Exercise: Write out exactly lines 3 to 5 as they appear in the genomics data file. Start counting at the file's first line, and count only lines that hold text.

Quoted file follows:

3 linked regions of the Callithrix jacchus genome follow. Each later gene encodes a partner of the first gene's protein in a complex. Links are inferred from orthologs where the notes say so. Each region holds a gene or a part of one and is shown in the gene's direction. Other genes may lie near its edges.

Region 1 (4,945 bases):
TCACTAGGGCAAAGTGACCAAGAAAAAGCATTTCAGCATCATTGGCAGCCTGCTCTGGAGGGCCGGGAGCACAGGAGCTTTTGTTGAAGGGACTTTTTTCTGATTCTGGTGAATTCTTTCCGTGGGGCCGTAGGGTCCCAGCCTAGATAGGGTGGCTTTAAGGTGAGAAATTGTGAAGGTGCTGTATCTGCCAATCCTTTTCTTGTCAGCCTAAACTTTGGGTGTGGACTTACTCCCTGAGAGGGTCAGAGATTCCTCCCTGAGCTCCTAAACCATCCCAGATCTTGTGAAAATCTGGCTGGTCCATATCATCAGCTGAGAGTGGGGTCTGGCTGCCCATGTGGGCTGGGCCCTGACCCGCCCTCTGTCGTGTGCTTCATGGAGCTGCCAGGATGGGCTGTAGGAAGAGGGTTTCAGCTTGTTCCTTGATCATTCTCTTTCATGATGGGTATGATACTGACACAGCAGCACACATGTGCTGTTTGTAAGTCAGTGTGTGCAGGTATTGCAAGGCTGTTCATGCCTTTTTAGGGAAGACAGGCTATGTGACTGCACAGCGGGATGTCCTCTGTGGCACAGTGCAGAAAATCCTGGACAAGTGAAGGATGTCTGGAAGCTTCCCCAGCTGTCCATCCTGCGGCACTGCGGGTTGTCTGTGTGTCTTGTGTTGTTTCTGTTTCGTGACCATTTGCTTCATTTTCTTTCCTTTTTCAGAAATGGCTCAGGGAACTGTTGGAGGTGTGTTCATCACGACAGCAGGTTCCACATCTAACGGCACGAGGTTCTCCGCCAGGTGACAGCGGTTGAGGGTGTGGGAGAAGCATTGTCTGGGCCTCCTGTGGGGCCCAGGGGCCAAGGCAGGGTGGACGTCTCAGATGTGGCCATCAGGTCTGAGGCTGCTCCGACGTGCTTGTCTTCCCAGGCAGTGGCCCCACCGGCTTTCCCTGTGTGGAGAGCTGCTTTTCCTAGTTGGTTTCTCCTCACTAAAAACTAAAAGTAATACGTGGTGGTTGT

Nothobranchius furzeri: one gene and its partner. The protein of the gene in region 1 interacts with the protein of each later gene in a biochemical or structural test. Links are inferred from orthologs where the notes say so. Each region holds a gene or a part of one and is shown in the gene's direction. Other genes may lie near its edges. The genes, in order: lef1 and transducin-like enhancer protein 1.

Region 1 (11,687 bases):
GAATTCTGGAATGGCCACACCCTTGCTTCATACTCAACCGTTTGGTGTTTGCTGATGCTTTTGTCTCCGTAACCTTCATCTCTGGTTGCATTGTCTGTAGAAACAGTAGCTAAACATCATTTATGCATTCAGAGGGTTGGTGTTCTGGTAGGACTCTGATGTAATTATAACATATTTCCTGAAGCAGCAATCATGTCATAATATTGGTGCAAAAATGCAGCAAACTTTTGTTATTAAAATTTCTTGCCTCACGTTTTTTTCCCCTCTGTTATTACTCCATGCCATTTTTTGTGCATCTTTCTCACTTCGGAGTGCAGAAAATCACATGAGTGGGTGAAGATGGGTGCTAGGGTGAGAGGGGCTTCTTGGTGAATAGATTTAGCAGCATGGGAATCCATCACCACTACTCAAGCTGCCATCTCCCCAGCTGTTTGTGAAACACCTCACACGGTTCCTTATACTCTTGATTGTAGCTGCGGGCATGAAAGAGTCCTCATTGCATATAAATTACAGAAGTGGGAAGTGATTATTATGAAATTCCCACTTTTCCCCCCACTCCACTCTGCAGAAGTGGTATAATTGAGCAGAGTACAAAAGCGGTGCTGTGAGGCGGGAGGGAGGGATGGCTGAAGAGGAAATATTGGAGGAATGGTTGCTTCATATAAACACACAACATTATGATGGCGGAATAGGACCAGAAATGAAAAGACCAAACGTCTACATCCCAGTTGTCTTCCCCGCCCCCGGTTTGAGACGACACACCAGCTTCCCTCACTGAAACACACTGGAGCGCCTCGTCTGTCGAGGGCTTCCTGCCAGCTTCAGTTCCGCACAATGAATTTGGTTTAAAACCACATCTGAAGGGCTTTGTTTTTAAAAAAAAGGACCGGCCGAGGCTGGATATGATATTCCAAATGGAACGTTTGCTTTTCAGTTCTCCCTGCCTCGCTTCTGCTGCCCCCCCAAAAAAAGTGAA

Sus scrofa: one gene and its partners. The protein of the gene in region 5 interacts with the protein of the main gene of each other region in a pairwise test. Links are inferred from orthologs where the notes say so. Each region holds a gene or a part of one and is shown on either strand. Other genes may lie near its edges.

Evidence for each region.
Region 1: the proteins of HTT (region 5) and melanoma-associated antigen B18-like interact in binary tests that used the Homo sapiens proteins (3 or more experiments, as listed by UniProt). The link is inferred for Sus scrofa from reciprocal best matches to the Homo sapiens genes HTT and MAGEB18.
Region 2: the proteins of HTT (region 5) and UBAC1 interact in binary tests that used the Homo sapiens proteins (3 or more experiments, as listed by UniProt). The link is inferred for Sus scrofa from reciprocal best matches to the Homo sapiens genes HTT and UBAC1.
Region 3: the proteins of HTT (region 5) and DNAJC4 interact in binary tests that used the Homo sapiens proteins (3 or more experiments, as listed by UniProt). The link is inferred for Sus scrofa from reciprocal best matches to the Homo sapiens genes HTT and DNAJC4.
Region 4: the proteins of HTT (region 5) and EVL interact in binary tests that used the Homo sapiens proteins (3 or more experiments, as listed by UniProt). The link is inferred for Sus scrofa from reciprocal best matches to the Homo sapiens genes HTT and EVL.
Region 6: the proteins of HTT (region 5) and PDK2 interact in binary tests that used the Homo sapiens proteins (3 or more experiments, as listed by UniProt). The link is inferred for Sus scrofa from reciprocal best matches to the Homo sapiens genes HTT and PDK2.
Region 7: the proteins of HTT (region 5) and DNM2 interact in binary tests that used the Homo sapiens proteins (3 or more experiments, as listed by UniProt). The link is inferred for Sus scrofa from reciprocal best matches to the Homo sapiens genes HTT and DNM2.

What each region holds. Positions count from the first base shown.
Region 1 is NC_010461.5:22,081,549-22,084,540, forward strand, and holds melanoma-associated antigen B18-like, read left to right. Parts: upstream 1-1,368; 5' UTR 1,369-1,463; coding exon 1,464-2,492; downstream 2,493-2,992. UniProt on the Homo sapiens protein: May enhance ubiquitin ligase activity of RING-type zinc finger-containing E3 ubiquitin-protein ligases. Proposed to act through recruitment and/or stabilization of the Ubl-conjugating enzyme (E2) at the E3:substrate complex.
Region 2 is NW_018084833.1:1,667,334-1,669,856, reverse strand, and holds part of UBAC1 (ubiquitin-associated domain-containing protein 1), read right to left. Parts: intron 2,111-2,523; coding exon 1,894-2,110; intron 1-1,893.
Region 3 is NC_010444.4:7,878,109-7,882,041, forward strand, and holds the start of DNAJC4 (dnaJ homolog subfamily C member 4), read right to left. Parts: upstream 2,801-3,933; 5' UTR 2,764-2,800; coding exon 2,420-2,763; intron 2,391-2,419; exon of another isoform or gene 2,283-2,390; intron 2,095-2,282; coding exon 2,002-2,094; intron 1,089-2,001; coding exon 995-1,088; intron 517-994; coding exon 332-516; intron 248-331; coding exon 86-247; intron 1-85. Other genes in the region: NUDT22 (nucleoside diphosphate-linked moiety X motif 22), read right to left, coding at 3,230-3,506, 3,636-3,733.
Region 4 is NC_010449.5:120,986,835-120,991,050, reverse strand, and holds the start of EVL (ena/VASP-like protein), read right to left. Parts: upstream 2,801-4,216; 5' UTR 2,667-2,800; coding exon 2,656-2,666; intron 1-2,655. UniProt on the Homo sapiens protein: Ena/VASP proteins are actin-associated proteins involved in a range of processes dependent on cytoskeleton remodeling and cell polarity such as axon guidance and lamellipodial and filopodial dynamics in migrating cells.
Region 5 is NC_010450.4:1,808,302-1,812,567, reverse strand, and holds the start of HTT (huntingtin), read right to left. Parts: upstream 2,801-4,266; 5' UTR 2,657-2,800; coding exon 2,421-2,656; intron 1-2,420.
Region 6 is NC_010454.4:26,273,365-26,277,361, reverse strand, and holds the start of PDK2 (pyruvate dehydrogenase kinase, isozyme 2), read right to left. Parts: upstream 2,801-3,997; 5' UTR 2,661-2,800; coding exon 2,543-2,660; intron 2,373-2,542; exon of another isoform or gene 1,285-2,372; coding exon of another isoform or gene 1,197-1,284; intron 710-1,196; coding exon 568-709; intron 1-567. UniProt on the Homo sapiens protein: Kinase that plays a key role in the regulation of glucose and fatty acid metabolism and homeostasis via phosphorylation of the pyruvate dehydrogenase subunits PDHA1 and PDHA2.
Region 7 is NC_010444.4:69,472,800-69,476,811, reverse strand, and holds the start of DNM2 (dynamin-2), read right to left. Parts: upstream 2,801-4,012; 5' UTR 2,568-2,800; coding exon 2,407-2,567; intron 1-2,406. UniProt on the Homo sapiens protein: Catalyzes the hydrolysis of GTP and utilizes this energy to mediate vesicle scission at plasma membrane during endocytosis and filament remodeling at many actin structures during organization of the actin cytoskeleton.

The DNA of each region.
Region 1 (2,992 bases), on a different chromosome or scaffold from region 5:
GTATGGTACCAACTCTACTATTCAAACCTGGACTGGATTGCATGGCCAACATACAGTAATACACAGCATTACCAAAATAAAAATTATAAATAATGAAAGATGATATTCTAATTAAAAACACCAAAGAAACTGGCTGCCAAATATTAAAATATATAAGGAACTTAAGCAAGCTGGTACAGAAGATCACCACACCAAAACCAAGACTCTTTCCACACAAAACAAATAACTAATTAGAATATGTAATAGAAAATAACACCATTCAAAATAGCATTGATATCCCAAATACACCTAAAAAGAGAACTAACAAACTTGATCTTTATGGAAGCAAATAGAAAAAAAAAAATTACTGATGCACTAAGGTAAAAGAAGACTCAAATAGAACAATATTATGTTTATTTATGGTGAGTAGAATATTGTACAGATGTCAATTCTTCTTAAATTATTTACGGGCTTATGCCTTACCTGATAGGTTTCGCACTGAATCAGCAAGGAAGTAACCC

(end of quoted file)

TCACTAGGGCAAAGTGACCAAGAAAAAGCATTTCAGCATCATTGGCAGCCTGCTCTGGAGGGCCGGGAGCACAGGAGCTTTTGTTGAAGGGACTTTTTTCTGATTCTGGTGAATTCTTTCCGTGGGGCCGTAGGGTCCCAGCCTAGATAGGGTGGCTTTAAGGTGAGAAATTGTGAAGGTGCTGTATCTGCCAATCCTTTTCTTGTCAGCCTAAACTTTGGGTGTGGACTTACTCCCTGAGAGGGTCAGAGATTCCTCCCTGAGCTCCTAAACCATCCCAGATCTTGTGAAAATCTGGCTGGTCCATATCATCAGCTGAGAGTGGGGTCTGGCTGCCCATGTGGGCTGGGCCCTGACCCGCCCTCTGTCGTGTGCTTCATGGAGCTGCCAGGATGGGCTGTAGGAAGAGGGTTTCAGCTTGTTCCTTGATCATTCTCTTTCATGATGGGTATGATACTGACACAGCAGCACACATGTGCTGTTTGTAAGTCAGTGTGTGCAGGTATTGCAAGGCTGTTCATGCCTTTTTAGGGAAGACAGGCTATGTGACTGCACAGCGGGATGTCCTCTGTGGCACAGTGCAGAAAATCCTGGACAAGTGAAGGATGTCTGGAAGCTTCCCCAGCTGTCCATCCTGCGGCACTGCGGGTTGTCTGTGTGTCTTGTGTTGTTTCTGTTTCGTGACCATTTGCTTCATTTTCTTTCCTTTTTCAGAAATGGCTCAGGGAACTGTTGGAGGTGTGTTCATCACGACAGCAGGTTCCACATCTAACGGCACGAGGTTCTCCGCCAGGTGACAGCGGTTGAGGGTGTGGGAGAAGCATTGTCTGGGCCTCCTGTGGGGCCCAGGGGCCAAGGCAGGGTGGACGTCTCAGATGTGGCCATCAGGTCTGAGGCTGCTCCGACGTGCTTGTCTTCCCAGGCAGTGGCCCCACCGGCTTTCCCTGTGTGGAGAGCTGCTTTTCCTAGTTGGTTTCTCCTCACTAAAAACTAAAAGTAATACGTGGTGGTTGT

Nothobranchius furzeri: one gene and its partner. The protein of the gene in region 1 interacts with the protein of each later gene in a biochemical or structural test. Links are inferred from orthologs where the notes say so. Each region holds a gene or a part of one and is shown in the gene's direction. Other genes may lie near its edges. The genes, in order: lef1 and transducin-like enhancer protein 1.

Region 1 (11,687 bases):